The global challenges described here are transnational in nature and require collaboration among governments, international organizations, corporations, universities, NGOs and creative individuals. They are not prioritized in any way; a better situation on Challenge 1 is no more or less important than that on Challenge 15.
For each of these challenges, futurists collected judgments and research conclusions through Delphi surveys. The results were distilled into fifteen Global Opportunities with overviews and strategies.
The Earth’s climate is changing rapidly as a result of human activity. The burning of fossil fuels – coal, oil and natural gas – adds heat-trapping greenhouse gases to the atmosphere. Climate change is causing oceans to warm, glaciers to melt and changes in global weather patterns.
Increasingly intense hurricanes, flooding and droughts threaten the world’s population with hunger, disease and displacement. Warmer air and water impede crop growth, disrupt wildlife habitats and devastate marine ecosystems.
Unless we rapidly switch to sustainable energy sources, climate disruptions will multiply. Worst-case scenarios involve catastrophic, irreversible changes: the loss of entire ice sheets in Antarctica and Greenland, raising sea levels inches to feet; shifts in ocean thermohaline circulation (the stabilizer “conveyor belt”); and nonlinear collapses of the global carbon cycle.
Energy poverty and security
Energy poverty – the lack of access to sustainable, modern energy services and products – affects nearly half the world’s population. It contributes to malnourishment, unhealthy living conditions, and limited access to education and jobs.
The UNFCCC and the CBD reaffirm that economic development and poverty alleviation are the highest priority of developing countries. However, the development of a robust energy poverty reduction strategy is complicated by the fact that many different approaches exist for quantifying energy poverty and that underlying factors vary between regions.
This paper presents a comprehensive literature review of the link between energy poverty and food security in sub-Saharan Africa (SSA). It also applies state-of-the-art estimation techniques, such as fixed effects models, Lewbel 2SLS, Driscoll–Kray, and the generalized method of moments, to assess the causal mediation effect of energy poverty reduction on food security. The resulting evidence suggests that reducing energy poverty can significantly contribute to SSA’s food security. This is a key finding that can be used to inform policy makers in their efforts to address this global challenge.
Health security and disease
Health security is broadly defined as a country’s capacity to prevent and respond to infectious disease threats. This includes efforts to improve the capacities of countries to detect, identify, report, and mitigate epidemic and pandemic outbreaks that can affect populations across international boundaries and sectors.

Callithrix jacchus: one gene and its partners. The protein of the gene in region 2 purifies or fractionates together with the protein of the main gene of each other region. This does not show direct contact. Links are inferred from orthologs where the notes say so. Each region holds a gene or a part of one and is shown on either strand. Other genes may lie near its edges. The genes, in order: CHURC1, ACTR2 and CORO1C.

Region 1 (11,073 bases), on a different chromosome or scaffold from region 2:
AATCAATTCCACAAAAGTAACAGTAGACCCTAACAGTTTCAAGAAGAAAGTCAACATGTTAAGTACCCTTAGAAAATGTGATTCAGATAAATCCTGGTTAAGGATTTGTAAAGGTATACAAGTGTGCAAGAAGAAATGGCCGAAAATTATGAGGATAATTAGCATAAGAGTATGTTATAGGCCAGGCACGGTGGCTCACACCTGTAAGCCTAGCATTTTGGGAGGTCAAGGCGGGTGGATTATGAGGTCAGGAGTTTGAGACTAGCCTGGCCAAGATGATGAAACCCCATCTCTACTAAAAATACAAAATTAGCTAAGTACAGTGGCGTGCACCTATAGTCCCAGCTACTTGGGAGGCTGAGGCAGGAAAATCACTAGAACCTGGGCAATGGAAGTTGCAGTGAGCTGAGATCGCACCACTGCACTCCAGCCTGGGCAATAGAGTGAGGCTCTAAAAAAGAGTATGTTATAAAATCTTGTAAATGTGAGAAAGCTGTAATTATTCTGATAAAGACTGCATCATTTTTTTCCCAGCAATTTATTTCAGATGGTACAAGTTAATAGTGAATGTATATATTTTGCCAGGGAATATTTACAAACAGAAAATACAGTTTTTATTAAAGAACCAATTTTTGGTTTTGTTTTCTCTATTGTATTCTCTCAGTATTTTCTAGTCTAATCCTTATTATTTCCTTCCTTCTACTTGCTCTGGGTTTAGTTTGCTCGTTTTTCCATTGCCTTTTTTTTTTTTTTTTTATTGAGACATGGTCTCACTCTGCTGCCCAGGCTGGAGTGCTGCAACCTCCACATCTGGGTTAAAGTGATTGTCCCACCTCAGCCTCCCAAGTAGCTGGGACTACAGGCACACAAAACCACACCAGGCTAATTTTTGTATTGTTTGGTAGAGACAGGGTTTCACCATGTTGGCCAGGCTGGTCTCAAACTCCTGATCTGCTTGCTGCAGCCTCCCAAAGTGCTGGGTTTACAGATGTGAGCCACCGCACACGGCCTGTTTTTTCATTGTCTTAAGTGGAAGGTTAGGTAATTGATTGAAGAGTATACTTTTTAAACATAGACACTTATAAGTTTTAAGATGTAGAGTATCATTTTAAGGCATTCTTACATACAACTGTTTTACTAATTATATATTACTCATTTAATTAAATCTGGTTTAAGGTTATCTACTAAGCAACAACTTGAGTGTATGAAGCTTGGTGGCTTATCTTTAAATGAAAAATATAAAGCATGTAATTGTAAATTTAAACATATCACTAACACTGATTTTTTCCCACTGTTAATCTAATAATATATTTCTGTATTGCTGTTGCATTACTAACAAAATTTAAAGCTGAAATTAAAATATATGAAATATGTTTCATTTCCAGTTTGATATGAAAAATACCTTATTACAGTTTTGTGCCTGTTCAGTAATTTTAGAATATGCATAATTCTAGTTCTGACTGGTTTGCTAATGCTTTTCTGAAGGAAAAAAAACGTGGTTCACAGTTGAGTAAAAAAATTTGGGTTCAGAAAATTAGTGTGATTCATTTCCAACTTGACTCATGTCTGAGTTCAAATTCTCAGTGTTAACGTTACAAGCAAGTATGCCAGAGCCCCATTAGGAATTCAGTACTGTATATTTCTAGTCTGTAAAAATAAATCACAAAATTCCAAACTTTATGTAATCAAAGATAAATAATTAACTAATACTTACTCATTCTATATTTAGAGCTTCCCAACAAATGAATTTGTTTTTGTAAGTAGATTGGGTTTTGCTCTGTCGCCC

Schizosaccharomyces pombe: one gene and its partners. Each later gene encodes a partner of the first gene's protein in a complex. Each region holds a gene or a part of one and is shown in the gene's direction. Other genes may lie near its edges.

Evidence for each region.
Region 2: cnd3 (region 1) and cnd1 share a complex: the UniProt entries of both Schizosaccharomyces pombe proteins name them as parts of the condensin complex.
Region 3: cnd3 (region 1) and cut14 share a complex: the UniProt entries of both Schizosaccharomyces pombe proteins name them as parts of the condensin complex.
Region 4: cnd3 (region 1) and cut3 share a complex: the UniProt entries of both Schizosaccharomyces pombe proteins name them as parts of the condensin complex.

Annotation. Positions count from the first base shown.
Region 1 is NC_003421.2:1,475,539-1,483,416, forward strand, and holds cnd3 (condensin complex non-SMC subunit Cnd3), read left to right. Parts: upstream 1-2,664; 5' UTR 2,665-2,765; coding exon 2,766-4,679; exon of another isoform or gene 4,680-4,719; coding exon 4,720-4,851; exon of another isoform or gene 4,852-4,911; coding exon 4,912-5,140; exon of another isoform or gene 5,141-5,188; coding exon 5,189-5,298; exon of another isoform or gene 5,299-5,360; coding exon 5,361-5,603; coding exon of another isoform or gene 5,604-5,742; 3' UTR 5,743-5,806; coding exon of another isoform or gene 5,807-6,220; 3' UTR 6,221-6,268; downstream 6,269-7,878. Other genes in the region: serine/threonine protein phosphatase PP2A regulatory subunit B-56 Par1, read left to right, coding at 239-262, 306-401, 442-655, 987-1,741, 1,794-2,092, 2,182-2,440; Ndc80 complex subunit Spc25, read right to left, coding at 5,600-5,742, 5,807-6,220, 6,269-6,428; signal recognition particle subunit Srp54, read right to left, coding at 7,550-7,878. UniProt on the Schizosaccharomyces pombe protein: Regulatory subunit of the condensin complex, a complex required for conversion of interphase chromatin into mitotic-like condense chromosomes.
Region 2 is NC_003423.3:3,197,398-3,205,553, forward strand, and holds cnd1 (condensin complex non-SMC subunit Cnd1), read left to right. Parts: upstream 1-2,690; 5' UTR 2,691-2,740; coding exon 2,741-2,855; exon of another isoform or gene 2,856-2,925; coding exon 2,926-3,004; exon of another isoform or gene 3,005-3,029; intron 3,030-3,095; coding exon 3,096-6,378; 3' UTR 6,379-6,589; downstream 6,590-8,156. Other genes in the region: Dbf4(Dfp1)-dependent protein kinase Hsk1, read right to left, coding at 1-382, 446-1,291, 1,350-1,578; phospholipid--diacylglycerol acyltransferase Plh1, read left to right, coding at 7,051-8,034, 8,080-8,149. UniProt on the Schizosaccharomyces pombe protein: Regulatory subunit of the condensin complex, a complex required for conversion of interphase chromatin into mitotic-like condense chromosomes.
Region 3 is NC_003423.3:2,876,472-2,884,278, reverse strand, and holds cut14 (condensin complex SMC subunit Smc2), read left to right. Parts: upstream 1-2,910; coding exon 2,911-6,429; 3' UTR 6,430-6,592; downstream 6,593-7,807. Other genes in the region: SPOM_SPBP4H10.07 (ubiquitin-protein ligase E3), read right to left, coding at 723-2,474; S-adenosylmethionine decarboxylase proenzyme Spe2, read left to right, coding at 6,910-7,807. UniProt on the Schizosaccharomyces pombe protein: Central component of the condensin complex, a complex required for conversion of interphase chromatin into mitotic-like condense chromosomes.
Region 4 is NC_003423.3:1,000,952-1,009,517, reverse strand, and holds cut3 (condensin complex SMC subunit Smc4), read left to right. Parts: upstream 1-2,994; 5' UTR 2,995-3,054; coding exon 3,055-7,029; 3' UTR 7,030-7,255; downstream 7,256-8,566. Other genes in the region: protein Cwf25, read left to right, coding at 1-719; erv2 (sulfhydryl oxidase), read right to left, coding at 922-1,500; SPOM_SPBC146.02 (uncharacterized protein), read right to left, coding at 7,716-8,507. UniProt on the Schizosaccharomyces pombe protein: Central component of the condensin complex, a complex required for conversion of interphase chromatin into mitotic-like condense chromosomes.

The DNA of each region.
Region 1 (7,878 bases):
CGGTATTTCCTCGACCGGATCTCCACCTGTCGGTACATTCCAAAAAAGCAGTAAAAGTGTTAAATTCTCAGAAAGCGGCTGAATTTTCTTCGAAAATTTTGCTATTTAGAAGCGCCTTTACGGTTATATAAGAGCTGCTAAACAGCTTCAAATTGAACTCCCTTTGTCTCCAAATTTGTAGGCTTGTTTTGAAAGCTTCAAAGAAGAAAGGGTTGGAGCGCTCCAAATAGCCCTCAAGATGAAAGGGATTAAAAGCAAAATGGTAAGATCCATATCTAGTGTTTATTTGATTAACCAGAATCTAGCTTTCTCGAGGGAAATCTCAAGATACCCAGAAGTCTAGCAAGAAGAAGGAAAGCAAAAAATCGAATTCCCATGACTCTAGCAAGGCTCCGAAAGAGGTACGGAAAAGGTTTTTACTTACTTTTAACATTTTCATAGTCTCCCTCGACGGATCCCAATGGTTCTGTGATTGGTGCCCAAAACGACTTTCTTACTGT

This definition is at the heart of the work of the Global Health Security Initiative (GHS), which ranks 195 countries on their preparedness for epidemic and pandemic threats. The results are alarming; no country is fully prepared for a future outbreak.
The COVID-19 pandemic has highlighted deficiencies in the functioning of health systems that need to be addressed to improve health security. These include poor health communication and population wide health literacy, the lack of adequate equipment in some low-income countries, and a tendency to focus on LMIC as the source of health risks. This security-based approach disproportionately draws attention away from other critical areas of the field, such as the need to invest in primary care and other broader health system improvements.
Food and nutrition security
Global challenges are interdependent, and addressing one does not make the others go away. The best approach is to address them collectively and in tandem. To this end, the US must make global food and nutrition security a central pillar of its diplomatic and national security engagement and amplify its investments in agriculture and food systems development at home and abroad.
The definition of food and nutrition security is broad and aims to ensure that all people have physical and economic access to sufficient quality and quantity of safe, nutritious foods for an active life. This includes ensuring that households and individuals can cope with short-term economic and climate shocks.
Nutrition security also considers food quality, a concept that is crucial given the high rates of diet-related diseases and food system inequality across America. Future Tisch Food Center blog posts will delve into these topics in greater detail.